Second, believers, like the Colossians, have been filled in him through salvation. Here we see a word play with “fullness” and “filled.” In Christ, believers are filled with the one in whom the fullness dwells. There is still a need for continued growth but there is no need to look for fullness in some other spiritual power or ritual observance. If all the fullness did not indwell Jesus then other sources would be viable.
Third, Christ is head over all rule and authority. We learned in chapter 1 that Christ created all rule and authority. He is the source of their being and therefore is superior. Believers do not need to pay their respects to those forces over which Christ rules. We begin to see the main theme here of Christ and Christ alone.
In him also you were circumcised with a circumcision made without hands, by putting off the body of the flesh, by the circumcision of Christ, having been buried with him in baptism, in which you were also raised with him through faith in the powerful working of God, who raised him from the dead. (Col 2:11-12)
Basically, those in Christ have been incorporated into the death, burial, and resurrection of Jesus. This is how the filling happened. The mention of circumcision here is confusing. Normally we think of physical and spiritual circumcision, circumcision of the flesh and the heart and how our heart is circumcised in Christ. We also think of Galatians. In Galatia, Jewish teachers taught that Gentile believers needed to be circumcised in order to be full-fledged members of the people of God, i.e. to be complete. There is no evidence that this was an issue in Colossae although some think it refers to this.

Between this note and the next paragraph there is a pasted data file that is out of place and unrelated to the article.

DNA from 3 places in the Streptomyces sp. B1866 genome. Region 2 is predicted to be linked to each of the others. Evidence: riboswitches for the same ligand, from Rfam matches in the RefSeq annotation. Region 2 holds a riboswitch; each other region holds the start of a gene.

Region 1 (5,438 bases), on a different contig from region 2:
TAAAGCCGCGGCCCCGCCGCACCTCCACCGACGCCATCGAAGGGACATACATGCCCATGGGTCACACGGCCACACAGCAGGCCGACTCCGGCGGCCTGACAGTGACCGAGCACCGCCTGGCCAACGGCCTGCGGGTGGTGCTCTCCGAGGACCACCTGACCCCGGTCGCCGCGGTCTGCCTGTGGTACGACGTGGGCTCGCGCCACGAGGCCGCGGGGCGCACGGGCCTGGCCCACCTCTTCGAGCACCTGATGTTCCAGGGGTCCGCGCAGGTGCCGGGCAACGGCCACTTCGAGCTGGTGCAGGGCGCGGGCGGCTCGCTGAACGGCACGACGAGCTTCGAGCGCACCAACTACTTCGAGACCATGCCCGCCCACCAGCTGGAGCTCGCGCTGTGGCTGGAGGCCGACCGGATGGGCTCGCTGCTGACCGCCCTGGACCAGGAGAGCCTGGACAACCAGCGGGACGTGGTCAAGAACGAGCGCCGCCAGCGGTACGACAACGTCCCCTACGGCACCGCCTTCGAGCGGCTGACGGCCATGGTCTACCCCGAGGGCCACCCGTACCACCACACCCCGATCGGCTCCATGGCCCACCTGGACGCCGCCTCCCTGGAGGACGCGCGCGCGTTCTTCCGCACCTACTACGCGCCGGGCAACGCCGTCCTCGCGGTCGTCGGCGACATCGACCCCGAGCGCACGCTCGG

But notice here that “the circumcision of Christ” refers to Christ’s death. And although the phrase “putting off the body of the flesh” might refer to the Colossians, it makes sense as applying to Christ and thus it is in parallel with the phrase “the circumcision of Christ.” Paul used a very similar phrase in 1:22: “he has now reconciled in his body of flesh by his death” (Colossians 1:22). Believers are circumcised with the same death, a circumcision performed without hands (i.e. by God). We are then buried with him, baptized or placed into his grave, then raised with Christ through the power of God who raised Jesus from the dead.
Paul is describing a completed process that happened to us. Therefore, a believer is a completely new person in Christ. The old nature no longer has power over us. The old allegiances to false gods no longer have power over us. As resurrected people, believers can live a new life through the power that resurrects.
And you, who were dead in your trespasses and the uncircumcision of your flesh, God made alive together with him, having forgiven us all our trespasses, by canceling the record of debt that stood against us with its legal demands. This he set aside, nailing it to the cross. (Col 2:13-14)